The new thriller "Taking Lives" is set in Montreal and anyone who sees the movie without having visited that city could be forgiven for thinking that electricity has not yet made it to southern Canada. Or, given Amir Mokri's perpetually underlit cinematography, that the region's entire power supply is provided by a quartet of wan crepe chefs working a bicycle generator on the outskirts of town.
The darkness that makes you strain to see who's in a room in any given scene, the shadowy interiors, the sickly blue-green tint to the shots are appropriate, though, as this is a thriller in the "Seven" school of moviemaking. We know that from the credits, shown to us in grime-encrusted police microfilm with jerky camera movements and sudden flashes of white light. We're right into the humorless city-as-hell mode of the contemporary serial-killer thriller, and the only thing that keeps the movie from being unpleasant is that the predictability is comforting. We know what's coming so we don't have to worry about some hidden horror sneaking up on us. The crime scene photos and the autopsy scene close-ups of limbs turned into ragged stumps aren't fun but they're such obvious gross-outs that it feels like more trouble than it's worth to be revolted by them.
Angelina Jolie plays an FBI special agent called in by her friend, a Montreal homicide detective (the always charming Tcheky Karyo, given next to nothing to do), to investigate a series of murders in which the victims (all men) are found with their faces bashed in and their hands cut off. Jolie quickly connects the recent killings to a string of murders going back 20 years. She surmises that the killer is adopting the identities of his victims, living off their credit cards and cash, and moving on to a new identity when it suits him. She also figures out that a local artist (Ethan Hawke, who gets some comedy out of his character's jumpy nerves) who witnessed the latest killing is the murderer's next likely victim.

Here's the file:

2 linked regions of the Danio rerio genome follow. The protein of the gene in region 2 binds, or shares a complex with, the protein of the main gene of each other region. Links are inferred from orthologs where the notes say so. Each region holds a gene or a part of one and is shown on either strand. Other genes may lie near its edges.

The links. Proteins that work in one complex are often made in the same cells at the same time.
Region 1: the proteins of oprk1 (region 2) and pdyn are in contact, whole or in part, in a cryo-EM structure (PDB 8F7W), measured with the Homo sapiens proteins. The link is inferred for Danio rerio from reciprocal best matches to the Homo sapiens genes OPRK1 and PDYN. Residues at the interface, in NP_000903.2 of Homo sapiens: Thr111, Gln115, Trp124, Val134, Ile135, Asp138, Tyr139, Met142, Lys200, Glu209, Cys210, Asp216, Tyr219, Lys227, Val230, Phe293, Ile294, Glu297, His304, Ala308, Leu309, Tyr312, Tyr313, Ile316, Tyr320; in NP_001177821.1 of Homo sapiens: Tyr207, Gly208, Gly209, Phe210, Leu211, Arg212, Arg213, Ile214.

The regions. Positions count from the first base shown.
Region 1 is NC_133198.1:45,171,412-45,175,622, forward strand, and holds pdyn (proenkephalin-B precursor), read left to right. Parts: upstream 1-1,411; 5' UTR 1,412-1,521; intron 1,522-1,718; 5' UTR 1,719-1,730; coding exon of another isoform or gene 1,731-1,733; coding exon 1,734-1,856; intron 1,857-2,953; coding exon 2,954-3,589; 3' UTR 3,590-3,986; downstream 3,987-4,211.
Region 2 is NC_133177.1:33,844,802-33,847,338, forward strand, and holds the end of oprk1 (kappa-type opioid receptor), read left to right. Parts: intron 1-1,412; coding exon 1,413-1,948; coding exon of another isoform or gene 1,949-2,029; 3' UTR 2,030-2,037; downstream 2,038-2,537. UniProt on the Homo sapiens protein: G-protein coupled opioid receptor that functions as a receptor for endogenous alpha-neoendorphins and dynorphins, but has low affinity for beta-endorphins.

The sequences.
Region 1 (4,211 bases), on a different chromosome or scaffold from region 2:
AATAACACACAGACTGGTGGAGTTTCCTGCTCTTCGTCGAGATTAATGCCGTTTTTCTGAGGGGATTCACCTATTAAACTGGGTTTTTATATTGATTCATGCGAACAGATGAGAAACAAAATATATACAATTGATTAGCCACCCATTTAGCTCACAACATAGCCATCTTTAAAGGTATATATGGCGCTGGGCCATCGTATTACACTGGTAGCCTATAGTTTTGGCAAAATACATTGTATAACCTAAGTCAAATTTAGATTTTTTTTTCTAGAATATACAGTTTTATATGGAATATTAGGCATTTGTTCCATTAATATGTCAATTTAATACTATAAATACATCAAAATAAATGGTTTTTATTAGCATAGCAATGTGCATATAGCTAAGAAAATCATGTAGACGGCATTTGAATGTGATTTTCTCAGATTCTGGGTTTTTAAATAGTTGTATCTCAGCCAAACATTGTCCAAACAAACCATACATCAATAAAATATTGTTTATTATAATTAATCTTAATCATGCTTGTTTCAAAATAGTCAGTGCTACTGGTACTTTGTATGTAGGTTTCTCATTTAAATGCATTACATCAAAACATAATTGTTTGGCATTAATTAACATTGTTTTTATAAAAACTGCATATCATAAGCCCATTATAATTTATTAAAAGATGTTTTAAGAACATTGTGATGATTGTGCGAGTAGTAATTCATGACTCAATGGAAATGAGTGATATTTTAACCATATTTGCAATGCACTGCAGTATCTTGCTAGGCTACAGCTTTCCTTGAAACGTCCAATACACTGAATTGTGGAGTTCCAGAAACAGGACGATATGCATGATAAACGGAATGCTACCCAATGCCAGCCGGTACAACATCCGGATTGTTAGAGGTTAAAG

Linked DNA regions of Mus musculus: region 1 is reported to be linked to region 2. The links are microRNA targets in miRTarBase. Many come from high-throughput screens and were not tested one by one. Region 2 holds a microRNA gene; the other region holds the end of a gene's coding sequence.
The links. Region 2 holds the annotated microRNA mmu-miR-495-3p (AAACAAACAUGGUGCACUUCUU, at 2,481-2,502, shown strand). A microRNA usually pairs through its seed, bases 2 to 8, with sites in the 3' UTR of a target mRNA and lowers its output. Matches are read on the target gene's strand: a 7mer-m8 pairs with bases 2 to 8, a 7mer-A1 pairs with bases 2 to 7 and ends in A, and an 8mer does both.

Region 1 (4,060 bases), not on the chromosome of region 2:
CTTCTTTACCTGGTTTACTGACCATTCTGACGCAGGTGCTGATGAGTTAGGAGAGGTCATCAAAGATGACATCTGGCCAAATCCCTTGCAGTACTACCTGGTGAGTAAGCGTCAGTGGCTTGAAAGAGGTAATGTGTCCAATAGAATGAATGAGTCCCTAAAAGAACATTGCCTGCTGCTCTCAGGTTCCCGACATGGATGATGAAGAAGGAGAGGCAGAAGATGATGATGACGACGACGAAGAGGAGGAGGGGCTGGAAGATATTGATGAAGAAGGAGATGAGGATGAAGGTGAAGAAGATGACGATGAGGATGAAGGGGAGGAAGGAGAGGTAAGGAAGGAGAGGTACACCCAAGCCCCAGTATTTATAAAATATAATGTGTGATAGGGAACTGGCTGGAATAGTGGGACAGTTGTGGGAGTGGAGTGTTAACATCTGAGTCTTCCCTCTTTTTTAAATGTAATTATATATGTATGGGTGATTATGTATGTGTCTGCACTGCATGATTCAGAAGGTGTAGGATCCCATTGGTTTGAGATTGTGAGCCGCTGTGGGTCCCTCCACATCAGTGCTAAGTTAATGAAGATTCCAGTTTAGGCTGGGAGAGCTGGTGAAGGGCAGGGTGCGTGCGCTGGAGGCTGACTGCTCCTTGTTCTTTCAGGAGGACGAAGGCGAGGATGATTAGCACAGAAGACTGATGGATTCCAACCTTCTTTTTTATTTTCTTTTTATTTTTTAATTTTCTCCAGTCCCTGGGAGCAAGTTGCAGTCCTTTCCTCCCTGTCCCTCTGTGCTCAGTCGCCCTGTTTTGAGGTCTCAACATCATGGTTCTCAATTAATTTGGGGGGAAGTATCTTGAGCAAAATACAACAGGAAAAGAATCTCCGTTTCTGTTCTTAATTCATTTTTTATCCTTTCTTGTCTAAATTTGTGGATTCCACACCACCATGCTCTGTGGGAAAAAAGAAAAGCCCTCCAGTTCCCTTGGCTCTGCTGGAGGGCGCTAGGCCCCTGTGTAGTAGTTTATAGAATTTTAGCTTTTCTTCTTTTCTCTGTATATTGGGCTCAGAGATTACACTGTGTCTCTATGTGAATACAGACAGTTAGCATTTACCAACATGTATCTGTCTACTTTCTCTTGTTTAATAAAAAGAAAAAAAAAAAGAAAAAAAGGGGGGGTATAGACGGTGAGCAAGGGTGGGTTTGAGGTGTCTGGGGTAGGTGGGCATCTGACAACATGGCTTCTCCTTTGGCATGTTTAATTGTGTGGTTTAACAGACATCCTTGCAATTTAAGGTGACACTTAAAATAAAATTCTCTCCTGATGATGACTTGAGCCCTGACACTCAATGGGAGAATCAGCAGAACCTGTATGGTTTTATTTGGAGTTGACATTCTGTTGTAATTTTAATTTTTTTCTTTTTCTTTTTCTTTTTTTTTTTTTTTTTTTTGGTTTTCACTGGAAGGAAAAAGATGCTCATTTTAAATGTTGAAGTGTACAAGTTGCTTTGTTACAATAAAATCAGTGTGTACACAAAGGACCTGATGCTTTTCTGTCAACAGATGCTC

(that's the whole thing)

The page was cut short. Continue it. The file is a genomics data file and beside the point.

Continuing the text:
"Taking Lives," which was adapted by Jon Bokenkamp from a novel by Michael Pye, at least avoids turning the killer into the sort of charming uber-genius, which has made serial killers the real heroes of the movies they've been featured in since "The Silence of the Lambs." But the psychological reason Bokenkamp provides for the killer's M.O. is right out of '50s movie Freudianism. ("Taking Lives" is not recommended for parents expecting twins.)Next Page | Jolie has the hallmarks of a talented actor
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